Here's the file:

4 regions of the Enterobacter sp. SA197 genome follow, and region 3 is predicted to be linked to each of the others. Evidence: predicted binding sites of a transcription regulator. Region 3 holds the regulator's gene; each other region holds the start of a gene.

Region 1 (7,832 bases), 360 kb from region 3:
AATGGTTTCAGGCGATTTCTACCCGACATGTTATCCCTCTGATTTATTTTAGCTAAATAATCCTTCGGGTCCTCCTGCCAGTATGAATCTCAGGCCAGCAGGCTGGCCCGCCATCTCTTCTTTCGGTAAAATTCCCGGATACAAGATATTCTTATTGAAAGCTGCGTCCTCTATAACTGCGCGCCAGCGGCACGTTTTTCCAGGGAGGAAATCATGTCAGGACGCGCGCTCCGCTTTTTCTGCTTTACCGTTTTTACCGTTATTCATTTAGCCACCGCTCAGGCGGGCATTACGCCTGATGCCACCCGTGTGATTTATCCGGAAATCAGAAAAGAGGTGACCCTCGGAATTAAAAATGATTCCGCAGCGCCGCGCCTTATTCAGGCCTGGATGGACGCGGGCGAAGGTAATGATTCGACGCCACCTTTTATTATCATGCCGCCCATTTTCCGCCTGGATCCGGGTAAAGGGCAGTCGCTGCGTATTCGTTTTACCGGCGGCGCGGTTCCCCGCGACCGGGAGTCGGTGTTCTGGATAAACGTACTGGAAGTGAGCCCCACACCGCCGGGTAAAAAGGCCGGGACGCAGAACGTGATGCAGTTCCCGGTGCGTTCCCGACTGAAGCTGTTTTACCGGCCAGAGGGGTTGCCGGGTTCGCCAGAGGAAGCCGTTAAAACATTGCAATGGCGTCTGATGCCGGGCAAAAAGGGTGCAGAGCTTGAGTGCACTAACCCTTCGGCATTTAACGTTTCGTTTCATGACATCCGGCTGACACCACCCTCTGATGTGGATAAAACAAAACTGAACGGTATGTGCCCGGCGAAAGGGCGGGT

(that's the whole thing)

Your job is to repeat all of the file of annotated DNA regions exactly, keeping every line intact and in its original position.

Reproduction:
4 regions of the Enterobacter sp. SA197 genome follow, and region 3 is predicted to be linked to each of the others. Evidence: predicted binding sites of a transcription regulator. Region 3 holds the regulator's gene; each other region holds the start of a gene.

Region 1 (7,832 bases), 360 kb from region 3:
AATGGTTTCAGGCGATTTCTACCCGACATGTTATCCCTCTGATTTATTTTAGCTAAATAATCCTTCGGGTCCTCCTGCCAGTATGAATCTCAGGCCAGCAGGCTGGCCCGCCATCTCTTCTTTCGGTAAAATTCCCGGATACAAGATATTCTTATTGAAAGCTGCGTCCTCTATAACTGCGCGCCAGCGGCACGTTTTTCCAGGGAGGAAATCATGTCAGGACGCGCGCTCCGCTTTTTCTGCTTTACCGTTTTTACCGTTATTCATTTAGCCACCGCTCAGGCGGGCATTACGCCTGATGCCACCCGTGTGATTTATCCGGAAATCAGAAAAGAGGTGACCCTCGGAATTAAAAATGATTCCGCAGCGCCGCGCCTTATTCAGGCCTGGATGGACGCGGGCGAAGGTAATGATTCGACGCCACCTTTTATTATCATGCCGCCCATTTTCCGCCTGGATCCGGGTAAAGGGCAGTCGCTGCGTATTCGTTTTACCGGCGGCGCGGTTCCCCGCGACCGGGAGTCGGTGTTCTGGATAAACGTACTGGAAGTGAGCCCCACACCGCCGGGTAAAAAGGCCGGGACGCAGAACGTGATGCAGTTCCCGGTGCGTTCCCGACTGAAGCTGTTTTACCGGCCAGAGGGGTTGCCGGGTTCGCCAGAGGAAGCCGTTAAAACATTGCAATGGCGTCTGATGCCGGGCAAAAAGGGTGCAGAGCTTGAGTGCACTAACCCTTCGGCATTTAACGTTTCGTTTCATGACATCCGGCTGACACCACCCTCTGATGTGGATAAAACAAAACTGAACGGTATGTGCCCGGCGAAAGGGCGGGT